Capital of Mayan Empire
The Mayan people (or Maya) represent a civilization in .
- Musical Theme: Traditional Mayan Melody Fragments* (composed by Michael Curran, orchestrated by Knorr)
- Music Set: Native American
- Architecture: Native American
- Camazotz, Coyopa, Gukumatz, Hunahpu, Huracan, Ixchel, Ixtab, Kukulkán, Xbalanque, Zipacna
- Christianity or Catholicism
* Curran admits that some of the musical influences for this theme came from movie soundtracks.
The Mayan civilization is one of the most underestimated civilizations in all of . While the Maya don't strongly lean towards any victory path, they do have an increased incentive to go down the religious path. From there, coupled with the advantages of their unique ability, players can choose whichever path to victory they desire.
The unique ability of the Maya, The Long Count, can be surprisingly useful if used correctly. The key for this lies in the scaling of game years, which pass more quickly in the early game (at a rate of 50-100 years per turn, with decreasing intervals as you pass from BC to AD), as opposed to the later game. Since The Long Count is activated every 394 nominal years, and not a set amount of turns, this means that if you start the count early enough you will get your first three or four Great People at short intervals, potentially at 15-20 turns apart (depending on game speed). To fully use this advantage, you should rush the necessary tech, Theology, so as to start the count as early as possible. This will allow you to get your first Great Person around turn 100, with two or three more before turn 160, while other civilizations are quite possibly still struggling to get their first Great People.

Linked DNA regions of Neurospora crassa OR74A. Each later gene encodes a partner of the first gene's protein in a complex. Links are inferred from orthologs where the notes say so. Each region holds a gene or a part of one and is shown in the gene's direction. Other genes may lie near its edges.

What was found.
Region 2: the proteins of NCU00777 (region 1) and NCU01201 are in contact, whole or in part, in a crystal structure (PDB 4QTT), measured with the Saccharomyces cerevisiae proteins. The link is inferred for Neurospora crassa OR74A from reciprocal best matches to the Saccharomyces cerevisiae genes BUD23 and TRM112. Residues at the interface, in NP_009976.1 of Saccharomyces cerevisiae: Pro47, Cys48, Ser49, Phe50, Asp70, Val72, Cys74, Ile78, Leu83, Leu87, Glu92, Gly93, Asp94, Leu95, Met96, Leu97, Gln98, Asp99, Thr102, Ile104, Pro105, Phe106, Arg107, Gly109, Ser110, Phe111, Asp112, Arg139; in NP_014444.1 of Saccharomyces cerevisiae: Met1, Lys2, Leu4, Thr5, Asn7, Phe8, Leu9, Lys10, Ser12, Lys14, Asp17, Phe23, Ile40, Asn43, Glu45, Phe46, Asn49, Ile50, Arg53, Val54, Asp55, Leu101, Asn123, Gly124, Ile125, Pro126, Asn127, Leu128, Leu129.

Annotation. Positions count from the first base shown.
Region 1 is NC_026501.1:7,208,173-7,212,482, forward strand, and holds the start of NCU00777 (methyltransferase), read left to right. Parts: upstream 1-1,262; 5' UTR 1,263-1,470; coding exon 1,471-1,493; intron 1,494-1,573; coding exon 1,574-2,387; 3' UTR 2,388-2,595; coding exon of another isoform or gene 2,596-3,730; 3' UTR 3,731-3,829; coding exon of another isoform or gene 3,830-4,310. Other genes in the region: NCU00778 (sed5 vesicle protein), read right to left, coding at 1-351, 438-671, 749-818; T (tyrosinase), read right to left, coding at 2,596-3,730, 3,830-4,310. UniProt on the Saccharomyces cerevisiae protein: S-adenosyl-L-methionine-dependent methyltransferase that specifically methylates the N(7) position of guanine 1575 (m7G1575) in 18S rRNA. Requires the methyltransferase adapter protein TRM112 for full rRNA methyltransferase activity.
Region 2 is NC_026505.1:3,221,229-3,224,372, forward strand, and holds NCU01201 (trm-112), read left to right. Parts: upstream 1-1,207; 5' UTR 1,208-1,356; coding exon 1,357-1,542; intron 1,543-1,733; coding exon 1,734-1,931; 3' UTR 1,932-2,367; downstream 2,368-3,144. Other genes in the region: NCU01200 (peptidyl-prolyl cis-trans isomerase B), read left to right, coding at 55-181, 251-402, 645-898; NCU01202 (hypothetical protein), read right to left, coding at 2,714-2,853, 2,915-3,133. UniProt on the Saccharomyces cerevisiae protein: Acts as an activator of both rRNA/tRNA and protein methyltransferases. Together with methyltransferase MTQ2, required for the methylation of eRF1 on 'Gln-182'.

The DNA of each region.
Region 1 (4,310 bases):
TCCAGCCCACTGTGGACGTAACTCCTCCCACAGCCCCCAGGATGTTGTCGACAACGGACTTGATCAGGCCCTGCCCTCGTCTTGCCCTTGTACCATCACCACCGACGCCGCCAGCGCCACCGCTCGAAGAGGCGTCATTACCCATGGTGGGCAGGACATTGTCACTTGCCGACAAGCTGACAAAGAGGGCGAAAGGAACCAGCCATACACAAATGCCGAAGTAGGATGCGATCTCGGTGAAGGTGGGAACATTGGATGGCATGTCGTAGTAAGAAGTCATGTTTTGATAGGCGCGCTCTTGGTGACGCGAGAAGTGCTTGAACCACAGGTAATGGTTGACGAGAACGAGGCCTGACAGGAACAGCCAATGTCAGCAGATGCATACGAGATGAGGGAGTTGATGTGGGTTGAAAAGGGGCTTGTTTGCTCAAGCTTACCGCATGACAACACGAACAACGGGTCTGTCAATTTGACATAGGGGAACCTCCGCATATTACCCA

Although you can only get one of each Great Person from this bonus, this is actually more beneficial than it looks, as you still have access to every single Great Person that exists. For example, you could get a Great Prophet and develop your religion early on, or you could pick a Great Admiral and start exploring the oceans (using the fact that this Great Person can always traverse ocean tiles, even before you research Astronomy). You probably won't need all the Great People that exist in the game, so pick carefully and choose the ones that best suit your style of play or the victory condition on which you are focusing. Regardless, you shouldn't choose arts-related Great People among your first, because you'll have less use for them due to the lack of Great Work slots.
One downside of The Long Count is that each Great Person achieved from this unique ability will increase the amount of GPP required to generate the respective Great Person again normally. If, once all of the Great People have been chosen, another 394 years pass, then you will get access to the list again, and can choose more Great People. (You may also notice that once The Long Count activates, the year counter in the upper right corner of the user interface changes its form to the traditional Mayan Long Count. Try to convert them to normal years!)
The Maya is one of the civs for which religion is a must. The Mayan unique building, the Pyramid, replaces the Shrine and not only provides +2 Science, but also double the amount of Faith! This unique combination makes religion, which can and should be ignored by some civs without consequence, quite beneficial for the Maya. Mayan players should consider adopting beliefs like Messenger of the Gods and Interfaith Dialog, which will allow them to make additional scientific progress by spreading their religion.
The Atlatlist is a decent replacement for the Archer, and has two important advantages over it: you don't need to research Archery to build it (which allows you to produce them from the first turn and devote extra research time to more important techs early on), and it's slightly cheaper to build/buy.
Primarily inhabiting regions of present-day Mexico, Guatemala, and Belize from the 3rd to 10th centuries AD, the Mayan people lived in a network of independent kingdoms sharing a common culture and religion. While their true origin is shrouded in mystery, numerous theories exist as to the early development of Mayan civilization. According to archaeological records, the first distinctly Maya settlements were established around 2000 BC. Growing from pre-agricultural communities into vast urban centers, the Mayan city-states came to rely on sophisticated farming techniques for both sustenance and trade. Although many of their settlements suffered from an unexplained collapse late in the 1st millennium AD, numerous cities still thrived until the arrival of the Spanish Conquistadors in the 16th century.